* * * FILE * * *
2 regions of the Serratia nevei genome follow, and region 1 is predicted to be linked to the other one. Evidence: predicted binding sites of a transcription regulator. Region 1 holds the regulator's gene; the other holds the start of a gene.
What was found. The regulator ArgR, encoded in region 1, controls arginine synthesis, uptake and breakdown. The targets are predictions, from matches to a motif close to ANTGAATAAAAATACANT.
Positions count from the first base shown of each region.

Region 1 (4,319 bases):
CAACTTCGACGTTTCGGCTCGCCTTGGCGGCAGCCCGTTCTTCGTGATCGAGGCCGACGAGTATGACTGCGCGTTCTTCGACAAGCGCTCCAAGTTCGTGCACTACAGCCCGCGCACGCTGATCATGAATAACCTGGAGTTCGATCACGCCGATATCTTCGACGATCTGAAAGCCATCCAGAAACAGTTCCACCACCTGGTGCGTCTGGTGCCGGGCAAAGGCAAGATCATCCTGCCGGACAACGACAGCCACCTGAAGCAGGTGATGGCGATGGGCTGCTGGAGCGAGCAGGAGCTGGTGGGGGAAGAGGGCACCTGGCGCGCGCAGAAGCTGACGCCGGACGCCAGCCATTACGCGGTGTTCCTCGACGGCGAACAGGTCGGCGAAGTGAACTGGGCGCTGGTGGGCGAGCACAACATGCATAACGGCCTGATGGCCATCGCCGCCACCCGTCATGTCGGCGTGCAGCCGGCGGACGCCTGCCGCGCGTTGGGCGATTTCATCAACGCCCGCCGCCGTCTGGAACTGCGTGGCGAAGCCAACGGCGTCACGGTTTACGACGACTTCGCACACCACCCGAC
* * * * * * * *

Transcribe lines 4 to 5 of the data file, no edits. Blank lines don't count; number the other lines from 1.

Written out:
Region 1 (4,319 bases):
CAACTTCGACGTTTCGGCTCGCCTTGGCGGCAGCCCGTTCTTCGTGATCGAGGCCGACGAGTATGACTGCGCGTTCTTCGACAAGCGCTCCAAGTTCGTGCACTACAGCCCGCGCACGCTGATCATGAATAACCTGGAGTTCGATCACGCCGATATCTTCGACGATCTGAAAGCCATCCAGAAACAGTTCCACCACCTGGTGCGTCTGGTGCCGGGCAAAGGCAAGATCATCCTGCCGGACAACGACAGCCACCTGAAGCAGGTGATGGCGATGGGCTGCTGGAGCGAGCAGGAGCTGGTGGGGGAAGAGGGCACCTGGCGCGCGCAGAAGCTGACGCCGGACGCCAGCCATTACGCGGTGTTCCTCGACGGCGAACAGGTCGGCGAAGTGAACTGGGCGCTGGTGGGCGAGCACAACATGCATAACGGCCTGATGGCCATCGCCGCCACCCGTCATGTCGGCGTGCAGCCGGCGGACGCCTGCCGCGCGTTGGGCGATTTCATCAACGCCCGCCGCCGTCTGGAACTGCGTGGCGAAGCCAACGGCGTCACGGTTTACGACGACTTCGCACACCACCCGAC